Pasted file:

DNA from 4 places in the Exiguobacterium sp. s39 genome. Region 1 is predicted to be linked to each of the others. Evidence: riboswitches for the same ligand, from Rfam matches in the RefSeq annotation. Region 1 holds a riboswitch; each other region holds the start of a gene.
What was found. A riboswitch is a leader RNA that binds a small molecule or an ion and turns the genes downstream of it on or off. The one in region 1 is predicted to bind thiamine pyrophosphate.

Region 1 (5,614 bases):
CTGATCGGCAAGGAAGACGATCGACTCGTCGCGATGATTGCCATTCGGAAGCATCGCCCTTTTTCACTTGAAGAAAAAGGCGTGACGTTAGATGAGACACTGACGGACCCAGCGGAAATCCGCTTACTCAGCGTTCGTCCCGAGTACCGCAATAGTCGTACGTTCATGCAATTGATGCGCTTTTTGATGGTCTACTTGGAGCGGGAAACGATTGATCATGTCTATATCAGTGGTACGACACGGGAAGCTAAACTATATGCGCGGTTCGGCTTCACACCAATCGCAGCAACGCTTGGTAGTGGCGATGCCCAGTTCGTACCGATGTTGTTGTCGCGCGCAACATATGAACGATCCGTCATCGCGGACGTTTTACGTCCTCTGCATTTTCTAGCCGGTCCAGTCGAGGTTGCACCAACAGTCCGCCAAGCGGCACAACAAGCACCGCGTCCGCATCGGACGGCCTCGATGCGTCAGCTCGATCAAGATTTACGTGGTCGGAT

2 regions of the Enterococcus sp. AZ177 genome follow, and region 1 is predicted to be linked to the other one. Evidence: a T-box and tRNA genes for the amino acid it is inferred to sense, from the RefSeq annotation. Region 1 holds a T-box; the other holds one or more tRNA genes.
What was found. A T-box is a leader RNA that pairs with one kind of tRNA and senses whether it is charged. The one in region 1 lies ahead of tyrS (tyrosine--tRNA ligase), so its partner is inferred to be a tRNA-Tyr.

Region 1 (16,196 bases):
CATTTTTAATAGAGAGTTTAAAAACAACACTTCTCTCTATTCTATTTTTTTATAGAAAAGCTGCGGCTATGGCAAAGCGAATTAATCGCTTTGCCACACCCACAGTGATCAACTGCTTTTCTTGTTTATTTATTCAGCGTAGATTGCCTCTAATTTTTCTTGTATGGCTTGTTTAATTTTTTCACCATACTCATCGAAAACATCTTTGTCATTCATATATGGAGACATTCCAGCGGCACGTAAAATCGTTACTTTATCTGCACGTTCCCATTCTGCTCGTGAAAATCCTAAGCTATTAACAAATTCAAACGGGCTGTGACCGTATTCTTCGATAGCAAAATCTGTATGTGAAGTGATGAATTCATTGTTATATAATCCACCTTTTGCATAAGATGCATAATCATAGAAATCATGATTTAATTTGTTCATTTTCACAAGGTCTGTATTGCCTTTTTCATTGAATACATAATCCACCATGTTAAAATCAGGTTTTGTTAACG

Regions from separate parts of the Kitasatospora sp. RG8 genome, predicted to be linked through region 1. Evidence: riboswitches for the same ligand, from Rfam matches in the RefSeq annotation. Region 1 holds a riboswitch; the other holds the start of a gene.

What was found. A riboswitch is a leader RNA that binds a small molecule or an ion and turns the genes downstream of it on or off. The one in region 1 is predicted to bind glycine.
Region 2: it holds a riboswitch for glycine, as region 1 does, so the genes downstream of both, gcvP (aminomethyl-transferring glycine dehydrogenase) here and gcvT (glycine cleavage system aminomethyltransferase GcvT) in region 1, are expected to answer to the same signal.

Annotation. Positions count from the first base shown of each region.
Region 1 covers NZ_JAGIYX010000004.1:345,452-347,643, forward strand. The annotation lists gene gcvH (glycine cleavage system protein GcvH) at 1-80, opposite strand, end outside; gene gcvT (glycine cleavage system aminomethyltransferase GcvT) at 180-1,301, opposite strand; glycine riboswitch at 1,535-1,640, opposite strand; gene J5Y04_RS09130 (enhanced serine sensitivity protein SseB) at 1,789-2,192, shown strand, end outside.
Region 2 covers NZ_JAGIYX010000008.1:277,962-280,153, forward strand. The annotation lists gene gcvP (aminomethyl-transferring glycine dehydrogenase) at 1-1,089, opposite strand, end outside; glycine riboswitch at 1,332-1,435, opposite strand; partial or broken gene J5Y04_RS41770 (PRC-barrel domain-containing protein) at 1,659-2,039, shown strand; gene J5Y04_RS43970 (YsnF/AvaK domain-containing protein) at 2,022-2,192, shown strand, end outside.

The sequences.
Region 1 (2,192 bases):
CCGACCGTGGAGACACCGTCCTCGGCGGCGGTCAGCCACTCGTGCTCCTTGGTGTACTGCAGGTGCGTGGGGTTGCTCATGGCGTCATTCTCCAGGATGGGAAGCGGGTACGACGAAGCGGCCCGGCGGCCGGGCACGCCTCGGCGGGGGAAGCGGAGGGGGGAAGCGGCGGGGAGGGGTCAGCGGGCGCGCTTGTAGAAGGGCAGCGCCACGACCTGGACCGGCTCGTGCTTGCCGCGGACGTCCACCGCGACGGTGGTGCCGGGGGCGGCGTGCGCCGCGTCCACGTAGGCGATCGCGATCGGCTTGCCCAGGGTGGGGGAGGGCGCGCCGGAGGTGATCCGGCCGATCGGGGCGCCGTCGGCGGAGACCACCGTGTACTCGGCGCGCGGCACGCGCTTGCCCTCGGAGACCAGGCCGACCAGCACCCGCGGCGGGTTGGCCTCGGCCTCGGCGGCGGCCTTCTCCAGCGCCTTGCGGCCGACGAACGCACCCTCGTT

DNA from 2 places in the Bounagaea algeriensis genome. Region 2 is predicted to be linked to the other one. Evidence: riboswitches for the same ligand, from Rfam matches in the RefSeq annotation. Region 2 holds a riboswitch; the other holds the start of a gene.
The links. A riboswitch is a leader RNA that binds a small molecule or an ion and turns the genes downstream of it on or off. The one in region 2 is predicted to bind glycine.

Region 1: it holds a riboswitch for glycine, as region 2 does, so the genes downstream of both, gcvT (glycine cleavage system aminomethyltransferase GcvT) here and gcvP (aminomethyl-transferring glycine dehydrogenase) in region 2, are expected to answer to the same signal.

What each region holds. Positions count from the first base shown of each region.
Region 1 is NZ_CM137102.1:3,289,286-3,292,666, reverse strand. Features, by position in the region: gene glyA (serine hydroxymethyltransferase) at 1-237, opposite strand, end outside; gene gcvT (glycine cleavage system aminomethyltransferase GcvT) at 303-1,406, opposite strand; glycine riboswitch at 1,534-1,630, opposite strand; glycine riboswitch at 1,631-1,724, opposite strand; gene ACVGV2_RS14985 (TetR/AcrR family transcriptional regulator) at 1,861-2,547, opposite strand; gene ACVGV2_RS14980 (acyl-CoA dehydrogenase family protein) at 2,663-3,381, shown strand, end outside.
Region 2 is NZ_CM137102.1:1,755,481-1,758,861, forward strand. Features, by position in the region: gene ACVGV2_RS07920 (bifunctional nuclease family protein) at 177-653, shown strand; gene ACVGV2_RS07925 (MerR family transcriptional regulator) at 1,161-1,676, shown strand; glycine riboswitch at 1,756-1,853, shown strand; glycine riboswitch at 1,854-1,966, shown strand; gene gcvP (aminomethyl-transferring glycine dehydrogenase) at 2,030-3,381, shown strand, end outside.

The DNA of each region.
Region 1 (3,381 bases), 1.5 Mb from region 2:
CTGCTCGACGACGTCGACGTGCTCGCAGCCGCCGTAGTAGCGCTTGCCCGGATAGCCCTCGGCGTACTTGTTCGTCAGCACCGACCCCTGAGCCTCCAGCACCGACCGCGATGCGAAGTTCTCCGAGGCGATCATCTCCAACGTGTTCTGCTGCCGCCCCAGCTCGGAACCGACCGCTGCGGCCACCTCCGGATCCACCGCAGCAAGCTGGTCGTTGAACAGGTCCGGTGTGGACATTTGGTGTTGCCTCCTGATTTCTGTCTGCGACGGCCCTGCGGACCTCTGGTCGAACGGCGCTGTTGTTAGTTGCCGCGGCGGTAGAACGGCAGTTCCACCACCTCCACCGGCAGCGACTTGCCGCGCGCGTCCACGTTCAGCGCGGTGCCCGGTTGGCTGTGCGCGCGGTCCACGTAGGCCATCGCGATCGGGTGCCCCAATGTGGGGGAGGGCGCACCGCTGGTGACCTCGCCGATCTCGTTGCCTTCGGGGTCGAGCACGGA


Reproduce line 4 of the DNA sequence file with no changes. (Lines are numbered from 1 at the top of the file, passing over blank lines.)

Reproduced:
CTGATCGGCAAGGAAGACGATCGACTCGTCGCGATGATTGCCATTCGGAAGCATCGCCCTTTTTCACTTGAAGAAAAAGGCGTGACGTTAGATGAGACACTGACGGACCCAGCGGAAATCCGCTTACTCAGCGTTCGTCCCGAGTACCGCAATAGTCGTACGTTCATGCAATTGATGCGCTTTTTGATGGTCTACTTGGAGCGGGAAACGATTGATCATGTCTATATCAGTGGTACGACACGGGAAGCTAAACTATATGCGCGGTTCGGCTTCACACCAATCGCAGCAACGCTTGGTAGTGGCGATGCCCAGTTCGTACCGATGTTGTTGTCGCGCGCAACATATGAACGATCCGTCATCGCGGACGTTTTACGTCCTCTGCATTTTCTAGCCGGTCCAGTCGAGGTTGCACCAACAGTCCGCCAAGCGGCACAACAAGCACCGCGTCCGCATCGGACGGCCTCGATGCGTCAGCTCGATCAAGATTTACGTGGTCGGAT